Duniway, Abigail Scott, 1834-1915

Mount Tabor Villa broadside

  • Coll 101
  • Collection
  • 1889

Advertising broadside for the Mount Tabor Villa subdivision of Portland, Oregon, sold by the Hart-Royal Company, including a colored plat map. Mount Tabor Villa is today part of the Montavilla neighborhood.

A. Anderson & Co. Lithography (Portland, Or.)

J.H. Horner Papers, 1889-1985

  • Mss 6031
  • Collection
  • 1889 - 1985

The collection consists principally of the typescript (with corrections in hand) of Horner's work, Wallowa River and Valley, dealing with regional history, as well as the Nez Percé Indians. Other papers include correspondence (ca. 1889-1985); legal documents (1898-1931); patents for window construction (1921-1922); and manuscript materials (undated). Horner's main correspondent is Otis Halfmoon, a Catholic Nez Percé who assisted with the author's manuscript. The collection also includes a list of other contributors that assisted Horner in his research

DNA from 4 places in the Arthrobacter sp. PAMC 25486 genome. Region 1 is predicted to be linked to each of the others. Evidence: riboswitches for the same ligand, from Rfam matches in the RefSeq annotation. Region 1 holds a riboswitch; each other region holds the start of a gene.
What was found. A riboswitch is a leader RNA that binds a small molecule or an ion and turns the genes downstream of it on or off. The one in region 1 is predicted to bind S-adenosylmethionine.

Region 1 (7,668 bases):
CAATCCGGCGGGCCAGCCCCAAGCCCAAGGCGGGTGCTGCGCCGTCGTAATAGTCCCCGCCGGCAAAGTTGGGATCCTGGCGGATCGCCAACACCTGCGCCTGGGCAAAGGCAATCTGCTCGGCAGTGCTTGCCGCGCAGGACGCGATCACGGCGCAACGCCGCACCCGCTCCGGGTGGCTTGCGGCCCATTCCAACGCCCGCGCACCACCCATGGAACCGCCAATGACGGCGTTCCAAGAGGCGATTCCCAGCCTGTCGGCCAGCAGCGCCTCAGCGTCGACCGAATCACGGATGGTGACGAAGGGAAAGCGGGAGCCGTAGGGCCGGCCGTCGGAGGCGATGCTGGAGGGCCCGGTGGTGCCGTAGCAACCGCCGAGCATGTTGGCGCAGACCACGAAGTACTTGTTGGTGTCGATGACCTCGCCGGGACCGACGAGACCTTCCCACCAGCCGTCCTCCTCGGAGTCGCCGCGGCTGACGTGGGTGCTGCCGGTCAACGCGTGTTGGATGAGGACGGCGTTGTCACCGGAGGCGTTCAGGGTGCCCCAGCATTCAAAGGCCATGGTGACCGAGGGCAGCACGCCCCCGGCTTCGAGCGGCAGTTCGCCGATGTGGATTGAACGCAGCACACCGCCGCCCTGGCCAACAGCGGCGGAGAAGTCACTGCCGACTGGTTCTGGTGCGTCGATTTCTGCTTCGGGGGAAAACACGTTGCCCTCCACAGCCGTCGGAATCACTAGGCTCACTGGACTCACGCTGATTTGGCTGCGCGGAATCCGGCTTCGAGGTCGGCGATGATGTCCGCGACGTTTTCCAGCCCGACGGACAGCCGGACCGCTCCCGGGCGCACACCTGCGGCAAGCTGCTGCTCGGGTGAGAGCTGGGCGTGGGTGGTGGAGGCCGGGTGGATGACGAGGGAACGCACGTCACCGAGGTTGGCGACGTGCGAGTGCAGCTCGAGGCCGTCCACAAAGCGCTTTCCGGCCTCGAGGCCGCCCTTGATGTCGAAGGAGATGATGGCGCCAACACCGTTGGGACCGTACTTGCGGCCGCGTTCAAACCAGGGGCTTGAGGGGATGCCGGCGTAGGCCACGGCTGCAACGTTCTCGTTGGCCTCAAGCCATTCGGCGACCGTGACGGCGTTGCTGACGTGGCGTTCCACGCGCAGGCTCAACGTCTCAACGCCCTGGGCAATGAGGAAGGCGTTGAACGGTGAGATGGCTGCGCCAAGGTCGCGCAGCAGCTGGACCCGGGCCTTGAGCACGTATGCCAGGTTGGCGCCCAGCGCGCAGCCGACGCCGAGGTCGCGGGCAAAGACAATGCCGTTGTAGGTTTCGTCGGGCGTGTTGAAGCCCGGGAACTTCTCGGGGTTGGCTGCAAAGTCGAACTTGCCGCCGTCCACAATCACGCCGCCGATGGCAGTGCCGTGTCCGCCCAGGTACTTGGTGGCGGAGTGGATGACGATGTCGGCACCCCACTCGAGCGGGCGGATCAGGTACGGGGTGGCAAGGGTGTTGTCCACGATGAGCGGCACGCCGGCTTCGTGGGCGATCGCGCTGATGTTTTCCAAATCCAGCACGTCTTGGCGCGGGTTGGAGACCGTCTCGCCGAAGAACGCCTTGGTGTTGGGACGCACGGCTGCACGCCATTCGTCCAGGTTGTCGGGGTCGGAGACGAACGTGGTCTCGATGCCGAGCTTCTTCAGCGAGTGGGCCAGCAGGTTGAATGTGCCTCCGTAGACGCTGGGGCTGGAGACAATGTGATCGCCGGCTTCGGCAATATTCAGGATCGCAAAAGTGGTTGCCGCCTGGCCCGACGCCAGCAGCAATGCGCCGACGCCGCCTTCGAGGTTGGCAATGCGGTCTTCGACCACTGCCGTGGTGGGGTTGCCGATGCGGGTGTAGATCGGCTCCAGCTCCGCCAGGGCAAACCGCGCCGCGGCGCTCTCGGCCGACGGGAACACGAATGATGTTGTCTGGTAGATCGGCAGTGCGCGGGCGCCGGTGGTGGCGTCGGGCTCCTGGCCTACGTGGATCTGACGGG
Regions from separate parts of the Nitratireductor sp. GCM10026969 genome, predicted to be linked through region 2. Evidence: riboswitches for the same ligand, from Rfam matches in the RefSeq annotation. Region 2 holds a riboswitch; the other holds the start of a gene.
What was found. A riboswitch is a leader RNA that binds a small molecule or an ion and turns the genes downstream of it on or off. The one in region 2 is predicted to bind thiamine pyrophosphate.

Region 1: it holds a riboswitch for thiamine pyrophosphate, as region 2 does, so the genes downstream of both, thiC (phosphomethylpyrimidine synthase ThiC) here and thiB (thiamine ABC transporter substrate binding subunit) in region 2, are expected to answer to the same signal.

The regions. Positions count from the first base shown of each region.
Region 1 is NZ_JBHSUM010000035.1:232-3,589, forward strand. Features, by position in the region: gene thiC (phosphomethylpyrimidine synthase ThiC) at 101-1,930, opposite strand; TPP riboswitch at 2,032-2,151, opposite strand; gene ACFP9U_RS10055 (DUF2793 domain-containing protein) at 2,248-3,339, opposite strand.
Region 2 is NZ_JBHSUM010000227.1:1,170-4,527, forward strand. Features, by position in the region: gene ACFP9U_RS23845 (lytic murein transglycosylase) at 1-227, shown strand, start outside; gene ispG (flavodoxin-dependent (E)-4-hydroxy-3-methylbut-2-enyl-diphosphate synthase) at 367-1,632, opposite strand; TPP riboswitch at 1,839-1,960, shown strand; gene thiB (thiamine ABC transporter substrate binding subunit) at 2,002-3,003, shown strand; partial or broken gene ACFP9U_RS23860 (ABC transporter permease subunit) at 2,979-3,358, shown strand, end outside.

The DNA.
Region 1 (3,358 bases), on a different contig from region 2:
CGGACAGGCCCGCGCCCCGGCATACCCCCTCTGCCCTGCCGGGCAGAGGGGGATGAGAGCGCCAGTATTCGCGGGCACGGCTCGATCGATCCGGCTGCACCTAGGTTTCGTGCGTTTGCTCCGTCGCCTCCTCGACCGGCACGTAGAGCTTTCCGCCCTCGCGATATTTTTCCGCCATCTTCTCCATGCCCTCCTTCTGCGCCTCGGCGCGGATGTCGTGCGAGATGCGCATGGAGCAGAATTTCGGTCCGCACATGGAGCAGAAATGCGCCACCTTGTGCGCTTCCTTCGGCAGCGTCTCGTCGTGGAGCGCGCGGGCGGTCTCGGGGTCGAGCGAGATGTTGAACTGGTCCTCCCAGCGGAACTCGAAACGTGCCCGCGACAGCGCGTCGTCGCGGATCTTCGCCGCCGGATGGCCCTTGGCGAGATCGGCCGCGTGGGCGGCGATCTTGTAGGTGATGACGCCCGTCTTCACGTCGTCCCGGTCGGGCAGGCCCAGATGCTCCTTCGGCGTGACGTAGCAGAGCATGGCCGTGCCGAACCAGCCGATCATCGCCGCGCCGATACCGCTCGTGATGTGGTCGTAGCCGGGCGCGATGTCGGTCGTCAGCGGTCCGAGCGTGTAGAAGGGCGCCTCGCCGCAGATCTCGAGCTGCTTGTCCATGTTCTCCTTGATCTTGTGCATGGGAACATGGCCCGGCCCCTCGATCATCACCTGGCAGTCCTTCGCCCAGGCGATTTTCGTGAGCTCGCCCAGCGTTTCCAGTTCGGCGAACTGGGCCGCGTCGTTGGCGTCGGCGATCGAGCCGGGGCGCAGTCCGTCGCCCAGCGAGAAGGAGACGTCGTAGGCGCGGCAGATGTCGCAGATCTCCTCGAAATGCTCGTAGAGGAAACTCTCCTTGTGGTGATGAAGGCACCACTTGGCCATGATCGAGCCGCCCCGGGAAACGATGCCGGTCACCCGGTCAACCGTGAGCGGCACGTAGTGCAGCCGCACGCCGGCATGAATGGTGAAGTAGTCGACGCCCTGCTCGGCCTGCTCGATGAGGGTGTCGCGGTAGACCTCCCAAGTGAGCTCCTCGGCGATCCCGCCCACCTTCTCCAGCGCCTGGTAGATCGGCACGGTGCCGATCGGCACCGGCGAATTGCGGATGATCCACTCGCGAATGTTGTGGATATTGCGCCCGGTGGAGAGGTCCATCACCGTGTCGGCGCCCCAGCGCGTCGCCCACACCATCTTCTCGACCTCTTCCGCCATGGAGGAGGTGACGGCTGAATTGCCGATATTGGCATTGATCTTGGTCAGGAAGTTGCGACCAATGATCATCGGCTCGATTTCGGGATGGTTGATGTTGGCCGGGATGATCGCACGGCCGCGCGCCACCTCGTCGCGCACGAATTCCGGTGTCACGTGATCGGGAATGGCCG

Horner, J. H., 1870-1953